January 2009


By Richard Gendron

Me Richard Gendron, lawyer, mediator, arbitrator (civil and commercial)

Courts are frequently presented with contradictory reports from experts, and this may increase expenses and delays associated with legal proceedings.

To alleviate these problems and facilitate access to the judicial system, the Barreau du Québec, the Barreau de Laval, the Superior Court and the Court of Quebec just implemented an agreement to test the effectiveness of using a single expert report.

This project begins on January 12, 2009 and will be in effect until January 15, 2010, with no retroactive, unless the parties agree otherwise.

The parties must negotiate an agreement concerning the conduct of proceedings. The project stipulates that each party must indicate the areas of expertise for which they wish to retain the services of an expert, as well as the mandate, the information and the documents that must be given to the expert.

The agreement must also stipulate whether the parties have agreed upon a choice of a single expert. If not, the parties must suggest three names of experts in the selected area of expertise. As required, the Court will either confirm the expert selected by the parties, or the expert will be designated by the Court after hearing submissions from the parties.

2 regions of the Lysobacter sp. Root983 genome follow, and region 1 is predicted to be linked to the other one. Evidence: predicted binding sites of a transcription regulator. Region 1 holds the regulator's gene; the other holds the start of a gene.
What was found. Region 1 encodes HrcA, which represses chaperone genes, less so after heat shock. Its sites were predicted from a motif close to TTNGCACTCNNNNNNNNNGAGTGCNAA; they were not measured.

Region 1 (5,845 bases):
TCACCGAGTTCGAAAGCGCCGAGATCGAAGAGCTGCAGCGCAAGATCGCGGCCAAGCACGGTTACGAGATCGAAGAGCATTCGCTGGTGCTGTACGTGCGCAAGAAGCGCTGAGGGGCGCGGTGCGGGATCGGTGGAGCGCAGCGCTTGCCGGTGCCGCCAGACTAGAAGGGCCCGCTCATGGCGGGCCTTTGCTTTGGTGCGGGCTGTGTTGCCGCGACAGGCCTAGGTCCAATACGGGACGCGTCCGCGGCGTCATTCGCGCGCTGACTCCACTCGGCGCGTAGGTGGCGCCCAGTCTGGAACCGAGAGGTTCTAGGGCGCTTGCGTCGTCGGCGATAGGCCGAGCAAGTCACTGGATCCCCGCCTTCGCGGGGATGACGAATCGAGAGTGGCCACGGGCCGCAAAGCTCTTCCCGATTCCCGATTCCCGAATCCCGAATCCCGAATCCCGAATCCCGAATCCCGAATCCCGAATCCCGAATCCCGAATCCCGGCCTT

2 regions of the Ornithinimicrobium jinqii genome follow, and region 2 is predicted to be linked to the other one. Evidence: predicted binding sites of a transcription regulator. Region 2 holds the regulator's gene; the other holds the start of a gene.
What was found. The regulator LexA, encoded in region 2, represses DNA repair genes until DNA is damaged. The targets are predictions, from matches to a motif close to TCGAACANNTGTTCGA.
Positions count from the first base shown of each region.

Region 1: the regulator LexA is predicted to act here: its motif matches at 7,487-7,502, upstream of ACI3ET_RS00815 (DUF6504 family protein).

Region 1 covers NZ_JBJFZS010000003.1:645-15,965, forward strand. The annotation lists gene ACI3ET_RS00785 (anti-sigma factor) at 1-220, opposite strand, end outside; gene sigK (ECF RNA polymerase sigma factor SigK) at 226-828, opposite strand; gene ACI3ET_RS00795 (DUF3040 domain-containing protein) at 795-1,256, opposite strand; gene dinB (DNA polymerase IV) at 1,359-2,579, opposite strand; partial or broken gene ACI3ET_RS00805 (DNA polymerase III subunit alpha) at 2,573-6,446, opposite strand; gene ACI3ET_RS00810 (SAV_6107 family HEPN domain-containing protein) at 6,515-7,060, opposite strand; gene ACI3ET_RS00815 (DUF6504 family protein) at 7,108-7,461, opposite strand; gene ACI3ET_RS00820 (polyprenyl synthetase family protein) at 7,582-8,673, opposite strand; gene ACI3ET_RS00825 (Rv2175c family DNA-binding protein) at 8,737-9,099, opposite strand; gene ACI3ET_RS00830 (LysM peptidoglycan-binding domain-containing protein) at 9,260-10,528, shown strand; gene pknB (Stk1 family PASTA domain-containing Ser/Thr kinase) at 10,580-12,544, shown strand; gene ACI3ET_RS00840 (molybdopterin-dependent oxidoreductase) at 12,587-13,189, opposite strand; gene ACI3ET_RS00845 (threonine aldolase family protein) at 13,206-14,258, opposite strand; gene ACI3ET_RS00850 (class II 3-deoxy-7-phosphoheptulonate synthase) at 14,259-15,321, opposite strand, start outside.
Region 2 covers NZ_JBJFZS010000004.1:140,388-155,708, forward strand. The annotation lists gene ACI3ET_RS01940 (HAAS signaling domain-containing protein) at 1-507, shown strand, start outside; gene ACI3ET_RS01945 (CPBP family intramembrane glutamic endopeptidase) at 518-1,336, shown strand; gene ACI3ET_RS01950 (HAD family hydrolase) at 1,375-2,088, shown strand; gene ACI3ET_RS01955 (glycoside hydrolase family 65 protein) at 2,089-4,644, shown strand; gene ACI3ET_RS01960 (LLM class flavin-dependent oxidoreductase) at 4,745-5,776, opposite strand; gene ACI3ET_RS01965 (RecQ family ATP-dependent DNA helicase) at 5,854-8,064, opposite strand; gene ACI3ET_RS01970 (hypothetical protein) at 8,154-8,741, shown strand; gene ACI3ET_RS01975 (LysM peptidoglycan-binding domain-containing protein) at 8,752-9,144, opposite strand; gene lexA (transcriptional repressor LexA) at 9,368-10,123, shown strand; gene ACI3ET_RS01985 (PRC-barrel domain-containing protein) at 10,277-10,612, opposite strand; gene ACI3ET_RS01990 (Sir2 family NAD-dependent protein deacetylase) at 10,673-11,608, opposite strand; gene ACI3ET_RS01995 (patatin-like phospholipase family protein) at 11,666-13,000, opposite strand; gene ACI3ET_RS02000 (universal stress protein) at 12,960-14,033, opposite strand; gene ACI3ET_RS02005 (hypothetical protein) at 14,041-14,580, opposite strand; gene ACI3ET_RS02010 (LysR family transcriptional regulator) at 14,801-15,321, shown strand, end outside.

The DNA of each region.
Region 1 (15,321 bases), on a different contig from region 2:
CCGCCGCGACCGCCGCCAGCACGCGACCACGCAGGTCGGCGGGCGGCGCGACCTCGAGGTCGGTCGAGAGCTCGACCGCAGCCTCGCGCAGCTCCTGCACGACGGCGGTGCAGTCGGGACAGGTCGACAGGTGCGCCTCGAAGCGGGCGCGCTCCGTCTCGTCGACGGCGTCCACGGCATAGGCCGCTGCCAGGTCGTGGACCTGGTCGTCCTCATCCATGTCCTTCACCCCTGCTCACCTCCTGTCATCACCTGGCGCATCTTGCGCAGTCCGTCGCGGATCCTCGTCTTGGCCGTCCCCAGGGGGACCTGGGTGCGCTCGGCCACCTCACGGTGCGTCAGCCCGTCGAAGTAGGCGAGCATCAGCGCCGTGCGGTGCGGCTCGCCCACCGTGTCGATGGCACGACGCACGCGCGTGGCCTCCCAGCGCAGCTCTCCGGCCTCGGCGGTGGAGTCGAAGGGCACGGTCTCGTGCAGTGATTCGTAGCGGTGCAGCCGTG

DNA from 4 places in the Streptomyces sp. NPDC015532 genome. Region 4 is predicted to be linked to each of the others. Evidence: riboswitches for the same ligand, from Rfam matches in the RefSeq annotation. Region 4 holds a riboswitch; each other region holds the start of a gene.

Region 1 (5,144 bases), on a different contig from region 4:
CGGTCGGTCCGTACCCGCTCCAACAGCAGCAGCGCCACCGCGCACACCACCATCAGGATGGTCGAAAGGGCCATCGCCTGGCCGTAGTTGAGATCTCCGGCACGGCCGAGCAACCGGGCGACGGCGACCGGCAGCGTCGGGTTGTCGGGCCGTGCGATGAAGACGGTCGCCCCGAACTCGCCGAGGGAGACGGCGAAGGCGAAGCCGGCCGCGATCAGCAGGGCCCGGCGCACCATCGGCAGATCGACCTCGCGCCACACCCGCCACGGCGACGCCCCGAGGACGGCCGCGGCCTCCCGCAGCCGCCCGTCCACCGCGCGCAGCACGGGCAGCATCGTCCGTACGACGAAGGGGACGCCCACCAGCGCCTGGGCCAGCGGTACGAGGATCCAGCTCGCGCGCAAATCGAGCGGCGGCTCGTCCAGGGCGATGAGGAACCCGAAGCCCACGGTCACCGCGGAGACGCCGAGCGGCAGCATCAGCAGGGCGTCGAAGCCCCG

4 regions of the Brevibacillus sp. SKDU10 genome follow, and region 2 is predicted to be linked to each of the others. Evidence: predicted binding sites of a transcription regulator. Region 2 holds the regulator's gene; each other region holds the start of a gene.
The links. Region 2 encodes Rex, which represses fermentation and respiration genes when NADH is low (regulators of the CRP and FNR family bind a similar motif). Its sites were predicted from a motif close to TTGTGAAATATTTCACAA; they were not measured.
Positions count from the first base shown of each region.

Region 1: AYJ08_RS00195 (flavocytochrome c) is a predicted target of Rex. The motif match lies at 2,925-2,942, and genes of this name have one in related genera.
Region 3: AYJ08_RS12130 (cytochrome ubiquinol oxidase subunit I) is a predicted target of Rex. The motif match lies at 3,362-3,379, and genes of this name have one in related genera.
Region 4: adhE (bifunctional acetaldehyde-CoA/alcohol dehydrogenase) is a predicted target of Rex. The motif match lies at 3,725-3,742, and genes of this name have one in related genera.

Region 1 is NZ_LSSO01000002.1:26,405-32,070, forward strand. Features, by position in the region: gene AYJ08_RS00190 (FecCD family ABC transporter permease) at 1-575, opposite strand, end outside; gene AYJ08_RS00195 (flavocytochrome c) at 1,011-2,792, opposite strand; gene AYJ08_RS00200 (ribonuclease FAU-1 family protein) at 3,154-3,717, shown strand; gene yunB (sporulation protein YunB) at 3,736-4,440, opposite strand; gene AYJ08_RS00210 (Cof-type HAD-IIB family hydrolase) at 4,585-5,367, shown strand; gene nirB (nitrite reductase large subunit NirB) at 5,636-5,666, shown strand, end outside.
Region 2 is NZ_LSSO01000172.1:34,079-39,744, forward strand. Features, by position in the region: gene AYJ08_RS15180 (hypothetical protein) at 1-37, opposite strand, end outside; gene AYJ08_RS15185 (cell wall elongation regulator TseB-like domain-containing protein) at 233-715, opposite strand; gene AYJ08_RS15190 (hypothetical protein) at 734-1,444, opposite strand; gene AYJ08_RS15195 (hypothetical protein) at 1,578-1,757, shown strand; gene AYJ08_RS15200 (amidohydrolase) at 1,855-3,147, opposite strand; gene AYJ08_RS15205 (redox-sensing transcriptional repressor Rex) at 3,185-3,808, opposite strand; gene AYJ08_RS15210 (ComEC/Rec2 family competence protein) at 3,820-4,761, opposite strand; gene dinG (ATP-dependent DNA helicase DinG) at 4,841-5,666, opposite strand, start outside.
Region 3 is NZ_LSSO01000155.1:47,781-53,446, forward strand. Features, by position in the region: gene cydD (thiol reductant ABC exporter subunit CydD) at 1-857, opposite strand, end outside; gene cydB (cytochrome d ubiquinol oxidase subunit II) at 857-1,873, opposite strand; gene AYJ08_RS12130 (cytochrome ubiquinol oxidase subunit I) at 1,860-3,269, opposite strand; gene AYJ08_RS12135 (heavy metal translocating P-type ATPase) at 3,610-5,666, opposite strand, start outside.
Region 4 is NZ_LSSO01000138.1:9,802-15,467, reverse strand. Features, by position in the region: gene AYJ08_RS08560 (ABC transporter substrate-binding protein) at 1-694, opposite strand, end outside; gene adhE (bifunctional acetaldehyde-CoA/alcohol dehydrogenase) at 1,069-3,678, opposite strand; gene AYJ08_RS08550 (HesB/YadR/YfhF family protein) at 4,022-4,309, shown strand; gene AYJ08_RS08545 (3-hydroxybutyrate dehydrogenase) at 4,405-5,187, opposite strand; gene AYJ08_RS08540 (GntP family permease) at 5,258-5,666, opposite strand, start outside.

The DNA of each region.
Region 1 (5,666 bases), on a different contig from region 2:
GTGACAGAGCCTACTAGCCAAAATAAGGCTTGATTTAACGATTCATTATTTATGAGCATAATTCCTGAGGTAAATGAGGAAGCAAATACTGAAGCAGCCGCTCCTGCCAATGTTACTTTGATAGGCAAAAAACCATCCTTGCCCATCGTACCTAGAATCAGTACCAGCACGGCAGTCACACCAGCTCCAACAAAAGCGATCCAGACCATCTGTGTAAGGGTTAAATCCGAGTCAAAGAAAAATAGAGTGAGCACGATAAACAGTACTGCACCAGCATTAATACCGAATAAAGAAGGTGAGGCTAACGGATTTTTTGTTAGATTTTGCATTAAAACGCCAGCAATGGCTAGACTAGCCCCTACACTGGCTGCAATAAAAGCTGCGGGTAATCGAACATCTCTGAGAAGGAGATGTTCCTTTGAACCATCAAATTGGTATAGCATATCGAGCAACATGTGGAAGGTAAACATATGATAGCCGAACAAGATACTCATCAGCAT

The agreement also stipulates that the single expert report must be paid for in advance and that the costs will be divided equally among all parties unless otherwise determined by the Court.

Once the mandate is completed, the single expert transmits a written report of his findings and conclusions to all the attorneys and solicitors or to the parties.

A party that is not satisfied with the report from the single expert may apply to the designated judge for permission to produce an additional expert report at his own expense with the permission of the Court.

When the proceedings are concluded, the court may order the losing party to reimburse the portion of the fees for the single expert report paid by the other party.

To assess the pertinence and effectiveness of this pilot project, a follow-up committee has been given the mandate to evaluate the project using pre-determined indicators. The members of the committee are: a judge from the Superior Court, a judge from the Court of Quebec, a representative from the Barreau du Québec and two representatives from the Barreau du Laval.

The objective is that this pilot project will promote shorter delays and ensure better access to justice and reduced costs for litigants.